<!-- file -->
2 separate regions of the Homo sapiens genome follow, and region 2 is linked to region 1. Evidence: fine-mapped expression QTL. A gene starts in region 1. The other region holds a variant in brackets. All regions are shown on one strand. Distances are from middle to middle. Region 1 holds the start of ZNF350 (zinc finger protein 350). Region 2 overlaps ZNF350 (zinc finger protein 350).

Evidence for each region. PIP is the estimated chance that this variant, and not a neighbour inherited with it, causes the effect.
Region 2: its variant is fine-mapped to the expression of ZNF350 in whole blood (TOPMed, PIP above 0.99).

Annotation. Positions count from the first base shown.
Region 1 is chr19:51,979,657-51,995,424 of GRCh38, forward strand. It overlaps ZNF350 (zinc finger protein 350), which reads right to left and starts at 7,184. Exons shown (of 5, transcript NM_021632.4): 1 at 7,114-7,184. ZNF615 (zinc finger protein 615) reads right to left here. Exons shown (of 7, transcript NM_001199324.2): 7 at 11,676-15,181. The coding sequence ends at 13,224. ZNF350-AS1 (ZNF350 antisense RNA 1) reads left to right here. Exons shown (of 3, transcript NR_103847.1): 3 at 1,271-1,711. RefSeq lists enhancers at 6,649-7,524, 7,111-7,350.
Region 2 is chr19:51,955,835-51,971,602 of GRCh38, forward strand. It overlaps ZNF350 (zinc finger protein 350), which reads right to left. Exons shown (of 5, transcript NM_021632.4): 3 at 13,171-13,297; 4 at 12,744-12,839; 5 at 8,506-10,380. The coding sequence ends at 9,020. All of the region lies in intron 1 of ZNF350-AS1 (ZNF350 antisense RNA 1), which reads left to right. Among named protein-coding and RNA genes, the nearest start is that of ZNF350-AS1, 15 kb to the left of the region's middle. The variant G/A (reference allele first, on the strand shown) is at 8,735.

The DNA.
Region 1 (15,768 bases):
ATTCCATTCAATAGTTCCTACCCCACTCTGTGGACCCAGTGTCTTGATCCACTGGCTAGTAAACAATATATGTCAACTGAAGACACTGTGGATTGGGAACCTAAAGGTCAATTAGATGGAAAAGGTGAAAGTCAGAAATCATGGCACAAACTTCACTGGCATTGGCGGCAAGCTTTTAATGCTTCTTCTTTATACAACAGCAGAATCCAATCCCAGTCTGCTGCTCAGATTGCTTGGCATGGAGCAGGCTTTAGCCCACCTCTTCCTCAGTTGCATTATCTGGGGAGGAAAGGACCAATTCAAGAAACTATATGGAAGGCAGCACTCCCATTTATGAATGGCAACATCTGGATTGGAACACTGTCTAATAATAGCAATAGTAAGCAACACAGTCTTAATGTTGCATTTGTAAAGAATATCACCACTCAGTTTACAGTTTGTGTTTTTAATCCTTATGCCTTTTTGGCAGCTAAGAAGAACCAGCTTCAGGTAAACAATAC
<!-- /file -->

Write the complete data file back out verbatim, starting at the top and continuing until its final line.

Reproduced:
2 separate regions of the Homo sapiens genome follow, and region 2 is linked to region 1. Evidence: fine-mapped expression QTL. A gene starts in region 1. The other region holds a variant in brackets. All regions are shown on one strand. Distances are from middle to middle. Region 1 holds the start of ZNF350 (zinc finger protein 350). Region 2 overlaps ZNF350 (zinc finger protein 350).

Evidence for each region. PIP is the estimated chance that this variant, and not a neighbour inherited with it, causes the effect.
Region 2: its variant is fine-mapped to the expression of ZNF350 in whole blood (TOPMed, PIP above 0.99).

Annotation. Positions count from the first base shown.
Region 1 is chr19:51,979,657-51,995,424 of GRCh38, forward strand. It overlaps ZNF350 (zinc finger protein 350), which reads right to left and starts at 7,184. Exons shown (of 5, transcript NM_021632.4): 1 at 7,114-7,184. ZNF615 (zinc finger protein 615) reads right to left here. Exons shown (of 7, transcript NM_001199324.2): 7 at 11,676-15,181. The coding sequence ends at 13,224. ZNF350-AS1 (ZNF350 antisense RNA 1) reads left to right here. Exons shown (of 3, transcript NR_103847.1): 3 at 1,271-1,711. RefSeq lists enhancers at 6,649-7,524, 7,111-7,350.
Region 2 is chr19:51,955,835-51,971,602 of GRCh38, forward strand. It overlaps ZNF350 (zinc finger protein 350), which reads right to left. Exons shown (of 5, transcript NM_021632.4): 3 at 13,171-13,297; 4 at 12,744-12,839; 5 at 8,506-10,380. The coding sequence ends at 9,020. All of the region lies in intron 1 of ZNF350-AS1 (ZNF350 antisense RNA 1), which reads left to right. Among named protein-coding and RNA genes, the nearest start is that of ZNF350-AS1, 15 kb to the left of the region's middle. The variant G/A (reference allele first, on the strand shown) is at 8,735.

The DNA.
Region 1 (15,768 bases):
ATTCCATTCAATAGTTCCTACCCCACTCTGTGGACCCAGTGTCTTGATCCACTGGCTAGTAAACAATATATGTCAACTGAAGACACTGTGGATTGGGAACCTAAAGGTCAATTAGATGGAAAAGGTGAAAGTCAGAAATCATGGCACAAACTTCACTGGCATTGGCGGCAAGCTTTTAATGCTTCTTCTTTATACAACAGCAGAATCCAATCCCAGTCTGCTGCTCAGATTGCTTGGCATGGAGCAGGCTTTAGCCCACCTCTTCCTCAGTTGCATTATCTGGGGAGGAAAGGACCAATTCAAGAAACTATATGGAAGGCAGCACTCCCATTTATGAATGGCAACATCTGGATTGGAACACTGTCTAATAATAGCAATAGTAAGCAACACAGTCTTAATGTTGCATTTGTAAAGAATATCACCACTCAGTTTACAGTTTGTGTTTTTAATCCTTATGCCTTTTTGGCAGCTAAGAAGAACCAGCTTCAGGTAAACAATAC